Respiratory issues and deaths associated with them have shot up tremendously over the past 35 years in the United States. The number of deaths from chronic respiratory illnesses jumped from 41 in 100,000 in 1980 to 53 in 100,000 by 2014. Chronic obstructive pulmonary disease or COPD is the leading cause of respiratory deaths, but other ailments like asthma, interstitial lung disease and pneumoconiosis are also contributors. In many cases, symptoms are merely masked or managed through the use of pharmaceuticals. But, alternatives like Traditional Chinese Medicine (TCM) can address both the symptoms and the root causes of the disease.

Traditional Chinese Medicine considers how the psyche affects the physical body, making emotional wellness just as important as physical health.

In TCM, every organ is associated with a series of properties. These associations provide clues that help the TCM practitioner locate the root of the physical problems, while guiding them through the treatments. The lungs are associated with grief and sadness, the season of fall, the color white and the pungent flavor. The energy of the lungs is very important to all aspects of human life. When the body’s energy is imbalanced, disease or illness my take root.

The lungs are known as the “Prime Minister” in TCM. They control breath and energy, while assisting the heart with the circulation of blood throughout the body. The lungs also control the skin, which breathes through the opening and closing of the pores, helping to regulate body temperature both through perspiration and shivering.

Acupuncture can be a great asset in balancing the energy of the lungs. The function of the lungs is to descend and dispense energy downwards and to dissipate it outwards. When acupuncture points are stimulated the flow of your lung energy can greatly improve, while opening up the airways and increasing the uptake of oxygen within the cells of the whole body. Acupuncture also helps relax the muscles associated with breathing, allowing lung energy to flow properly.

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Healthy Foods for Fall

The season of fall brings cooler weather and shorter days. As with any season, the world adjusts accordingly. Plants begin to go dormant, animals begin scrounging for food to store to get them through the upcoming winter months and humans start winterizing everything.

As fall descends on the land, it reminds us we need to start cutting back on the numerous cooling foods that are consumed during the summer months. Things like raw foods, salads, juices and fruits should be decreased because they can create too much cold in the body, according to traditional Chinese medicine.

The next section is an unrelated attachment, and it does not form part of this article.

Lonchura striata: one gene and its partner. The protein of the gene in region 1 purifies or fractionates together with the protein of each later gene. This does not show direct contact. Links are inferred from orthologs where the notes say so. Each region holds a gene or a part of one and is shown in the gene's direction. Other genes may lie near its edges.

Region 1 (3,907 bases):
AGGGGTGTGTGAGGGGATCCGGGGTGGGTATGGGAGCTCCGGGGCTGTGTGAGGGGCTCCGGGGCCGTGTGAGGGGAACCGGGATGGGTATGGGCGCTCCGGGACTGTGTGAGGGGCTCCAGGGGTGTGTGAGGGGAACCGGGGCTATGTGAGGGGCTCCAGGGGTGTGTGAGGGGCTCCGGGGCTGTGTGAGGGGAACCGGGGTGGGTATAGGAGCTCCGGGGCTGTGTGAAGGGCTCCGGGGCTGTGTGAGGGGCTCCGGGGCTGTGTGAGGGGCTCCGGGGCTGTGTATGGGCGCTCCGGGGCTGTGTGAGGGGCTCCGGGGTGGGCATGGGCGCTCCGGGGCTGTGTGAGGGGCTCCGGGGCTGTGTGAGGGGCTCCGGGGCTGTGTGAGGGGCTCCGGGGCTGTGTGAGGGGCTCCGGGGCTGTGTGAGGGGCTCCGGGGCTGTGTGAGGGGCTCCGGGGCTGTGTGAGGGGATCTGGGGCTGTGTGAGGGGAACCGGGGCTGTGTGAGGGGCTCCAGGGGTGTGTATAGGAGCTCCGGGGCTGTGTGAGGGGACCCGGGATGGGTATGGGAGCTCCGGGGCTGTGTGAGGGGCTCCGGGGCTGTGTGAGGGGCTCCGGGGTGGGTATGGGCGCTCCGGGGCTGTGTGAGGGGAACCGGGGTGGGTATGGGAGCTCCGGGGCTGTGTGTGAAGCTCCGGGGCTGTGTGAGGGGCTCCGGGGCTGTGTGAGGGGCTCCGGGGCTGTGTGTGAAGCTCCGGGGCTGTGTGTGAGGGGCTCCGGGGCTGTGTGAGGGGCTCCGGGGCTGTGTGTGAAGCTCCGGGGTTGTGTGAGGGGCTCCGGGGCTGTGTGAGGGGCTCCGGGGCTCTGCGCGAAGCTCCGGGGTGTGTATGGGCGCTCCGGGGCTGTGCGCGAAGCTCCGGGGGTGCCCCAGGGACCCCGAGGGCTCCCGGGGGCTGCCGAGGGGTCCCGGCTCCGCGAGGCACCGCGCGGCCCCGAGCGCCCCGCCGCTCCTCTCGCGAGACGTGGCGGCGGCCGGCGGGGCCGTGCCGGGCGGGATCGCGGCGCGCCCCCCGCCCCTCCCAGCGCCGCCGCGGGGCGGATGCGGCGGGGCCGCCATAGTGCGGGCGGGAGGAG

There are many facets to traditional Chinese medicine and nutrition is one of the most important. The ancient Chinese observed what took place in nature and followed those cues accordingly. So when the season changed to fall and the amount of daylight decreased and the temperatures cooled, the Chinese began to eat what was available. This is what it means to “eat for the season.” By eating according to the season, we can avoid many illnesses and diseases. If we continue to eat raw, cold foods during the cooler fall and winter months, then we set ourselves up for digestive problems, colds, sinus infections and even painful joints. When a person eats seasonally, they will inevitably notice that certain foods are no longer abundant or available. During fall, one should fill his or her cupboards with dried foods, heavy grains, seeds, roots and squashes. In TCM, these foods help move the body’s energy or qi (pronounced “chee”) inward.

Fall is also a time to slow down. This means that we should cook food for longer periods of time on lower heat. How we cook food will affect how the body tolerates it and how the energy is used. For fall, TCM suggests making soups and stews, using a crockpot or slow cooker, roasting and baking foods. These methods create a deeper warmth and supply greater energy from the food.

Foods that are nourishing to the lungs are very important during fall. Since many people get sick during these months, lung tonifying foods can be very beneficial. This includes foods like ginger, onion, garlic, pears, walnuts, miso, navy beans, almonds, asparagus, broccoli, apricots, bananas, apples, plums and grapes.

The drier weather can also cause chapped lips, a dry nose, an itchy throat, rough skin and even dry stools. To counter these issues, it is recommended to eat foods that promote the production of bodily fluids, such as nuts, seeds, pears, pumpkins, honey and a traditional Chinese porridge known as congee.

When we follow the cues given to us by nature, we can maintain a very healthy existence. Ask me to learn more about eating according to the seasons in TCM.